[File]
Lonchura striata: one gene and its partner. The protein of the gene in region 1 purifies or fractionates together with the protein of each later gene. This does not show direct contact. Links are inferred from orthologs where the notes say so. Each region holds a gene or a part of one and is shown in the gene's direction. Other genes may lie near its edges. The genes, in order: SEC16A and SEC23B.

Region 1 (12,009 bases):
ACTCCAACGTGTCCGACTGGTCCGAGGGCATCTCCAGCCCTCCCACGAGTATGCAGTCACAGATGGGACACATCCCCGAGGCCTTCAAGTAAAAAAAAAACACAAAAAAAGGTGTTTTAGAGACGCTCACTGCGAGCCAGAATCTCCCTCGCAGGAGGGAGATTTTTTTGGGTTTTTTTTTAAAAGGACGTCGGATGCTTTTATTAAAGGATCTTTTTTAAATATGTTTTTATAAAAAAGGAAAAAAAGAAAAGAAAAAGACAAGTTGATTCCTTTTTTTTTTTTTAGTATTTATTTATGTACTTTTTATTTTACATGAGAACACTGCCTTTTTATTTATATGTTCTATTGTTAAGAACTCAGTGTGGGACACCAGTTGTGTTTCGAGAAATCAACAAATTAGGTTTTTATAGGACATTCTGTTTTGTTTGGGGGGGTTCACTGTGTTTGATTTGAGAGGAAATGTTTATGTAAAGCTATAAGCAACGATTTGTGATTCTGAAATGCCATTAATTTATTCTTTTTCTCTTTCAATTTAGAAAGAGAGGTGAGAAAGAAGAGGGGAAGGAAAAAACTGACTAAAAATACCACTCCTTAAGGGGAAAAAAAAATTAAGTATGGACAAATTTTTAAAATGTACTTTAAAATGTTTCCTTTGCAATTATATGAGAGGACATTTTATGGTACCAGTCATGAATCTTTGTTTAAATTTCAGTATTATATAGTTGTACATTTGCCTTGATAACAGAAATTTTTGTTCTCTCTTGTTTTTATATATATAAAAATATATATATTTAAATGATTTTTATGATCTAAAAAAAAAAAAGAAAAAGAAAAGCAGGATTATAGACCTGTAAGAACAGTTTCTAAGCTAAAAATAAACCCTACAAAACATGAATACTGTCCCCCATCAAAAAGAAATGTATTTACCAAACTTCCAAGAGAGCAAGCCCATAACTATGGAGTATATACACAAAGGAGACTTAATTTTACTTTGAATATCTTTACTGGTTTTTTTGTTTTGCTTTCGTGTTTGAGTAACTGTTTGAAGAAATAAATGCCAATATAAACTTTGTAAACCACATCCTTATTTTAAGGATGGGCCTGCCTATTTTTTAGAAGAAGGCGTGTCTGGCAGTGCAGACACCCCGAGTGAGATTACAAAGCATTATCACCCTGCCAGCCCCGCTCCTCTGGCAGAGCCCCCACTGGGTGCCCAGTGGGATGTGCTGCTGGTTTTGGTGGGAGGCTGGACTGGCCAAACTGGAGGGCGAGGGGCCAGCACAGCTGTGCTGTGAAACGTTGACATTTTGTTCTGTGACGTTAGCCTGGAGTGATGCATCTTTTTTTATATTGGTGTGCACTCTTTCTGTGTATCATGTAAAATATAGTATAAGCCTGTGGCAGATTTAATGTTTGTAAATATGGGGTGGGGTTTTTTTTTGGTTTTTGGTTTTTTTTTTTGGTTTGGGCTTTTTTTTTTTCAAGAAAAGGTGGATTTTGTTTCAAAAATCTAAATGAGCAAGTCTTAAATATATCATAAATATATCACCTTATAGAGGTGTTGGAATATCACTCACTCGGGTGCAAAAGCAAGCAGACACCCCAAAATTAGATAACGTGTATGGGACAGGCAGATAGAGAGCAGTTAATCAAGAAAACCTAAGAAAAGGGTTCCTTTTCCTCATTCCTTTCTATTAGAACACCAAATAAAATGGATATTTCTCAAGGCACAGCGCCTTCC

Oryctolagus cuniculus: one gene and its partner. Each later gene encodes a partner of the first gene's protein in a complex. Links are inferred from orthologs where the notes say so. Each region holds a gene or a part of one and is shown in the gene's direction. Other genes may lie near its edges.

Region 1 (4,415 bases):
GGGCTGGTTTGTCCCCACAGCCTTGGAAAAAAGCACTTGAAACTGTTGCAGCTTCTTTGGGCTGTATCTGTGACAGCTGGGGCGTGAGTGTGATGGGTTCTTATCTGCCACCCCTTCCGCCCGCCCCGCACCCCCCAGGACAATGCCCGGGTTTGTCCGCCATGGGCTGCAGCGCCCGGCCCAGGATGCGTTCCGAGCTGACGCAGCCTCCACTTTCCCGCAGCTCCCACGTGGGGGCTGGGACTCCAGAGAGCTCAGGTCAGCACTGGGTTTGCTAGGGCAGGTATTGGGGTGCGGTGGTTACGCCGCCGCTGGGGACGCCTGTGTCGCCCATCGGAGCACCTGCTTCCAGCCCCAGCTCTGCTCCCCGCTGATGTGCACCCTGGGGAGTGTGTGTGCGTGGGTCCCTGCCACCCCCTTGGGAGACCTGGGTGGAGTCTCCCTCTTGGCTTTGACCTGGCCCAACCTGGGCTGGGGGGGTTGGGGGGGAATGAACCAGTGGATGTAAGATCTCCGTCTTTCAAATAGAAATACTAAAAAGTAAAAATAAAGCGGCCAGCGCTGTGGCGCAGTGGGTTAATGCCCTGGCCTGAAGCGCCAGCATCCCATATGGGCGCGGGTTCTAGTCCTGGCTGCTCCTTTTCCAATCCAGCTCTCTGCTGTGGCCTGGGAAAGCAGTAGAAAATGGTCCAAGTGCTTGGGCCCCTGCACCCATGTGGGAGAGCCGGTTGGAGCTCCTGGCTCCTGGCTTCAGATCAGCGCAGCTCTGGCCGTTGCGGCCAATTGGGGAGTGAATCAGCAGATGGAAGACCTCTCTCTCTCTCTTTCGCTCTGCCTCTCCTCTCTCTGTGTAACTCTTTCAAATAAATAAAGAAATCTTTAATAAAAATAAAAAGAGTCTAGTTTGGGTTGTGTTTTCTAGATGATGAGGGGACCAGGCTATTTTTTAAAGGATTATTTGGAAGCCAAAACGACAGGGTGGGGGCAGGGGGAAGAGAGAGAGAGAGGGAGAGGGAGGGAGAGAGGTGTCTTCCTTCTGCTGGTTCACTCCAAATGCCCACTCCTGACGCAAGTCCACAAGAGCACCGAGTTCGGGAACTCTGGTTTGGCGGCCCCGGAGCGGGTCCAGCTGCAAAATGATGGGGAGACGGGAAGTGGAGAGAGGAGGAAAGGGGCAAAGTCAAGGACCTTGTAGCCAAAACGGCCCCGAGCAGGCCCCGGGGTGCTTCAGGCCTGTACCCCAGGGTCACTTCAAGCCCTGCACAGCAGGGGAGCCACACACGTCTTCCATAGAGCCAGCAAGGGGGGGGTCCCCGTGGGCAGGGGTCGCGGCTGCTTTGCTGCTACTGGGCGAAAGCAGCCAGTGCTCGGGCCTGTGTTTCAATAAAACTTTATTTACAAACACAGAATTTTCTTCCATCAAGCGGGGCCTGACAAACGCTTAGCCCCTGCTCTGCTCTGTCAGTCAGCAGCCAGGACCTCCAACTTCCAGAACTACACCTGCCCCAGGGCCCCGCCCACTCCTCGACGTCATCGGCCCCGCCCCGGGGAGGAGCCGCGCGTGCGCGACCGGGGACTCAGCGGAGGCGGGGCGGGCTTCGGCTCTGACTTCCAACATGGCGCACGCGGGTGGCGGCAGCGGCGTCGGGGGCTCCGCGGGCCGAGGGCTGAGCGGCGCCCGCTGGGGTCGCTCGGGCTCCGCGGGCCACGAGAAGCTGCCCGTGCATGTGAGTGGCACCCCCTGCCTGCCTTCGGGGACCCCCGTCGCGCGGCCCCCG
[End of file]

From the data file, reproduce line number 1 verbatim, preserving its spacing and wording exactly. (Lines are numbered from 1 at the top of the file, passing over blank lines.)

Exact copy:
Lonchura striata: one gene and its partner. The protein of the gene in region 1 purifies or fractionates together with the protein of each later gene. This does not show direct contact. Links are inferred from orthologs where the notes say so. Each region holds a gene or a part of one and is shown in the gene's direction. Other genes may lie near its edges. The genes, in order: SEC16A and SEC23B.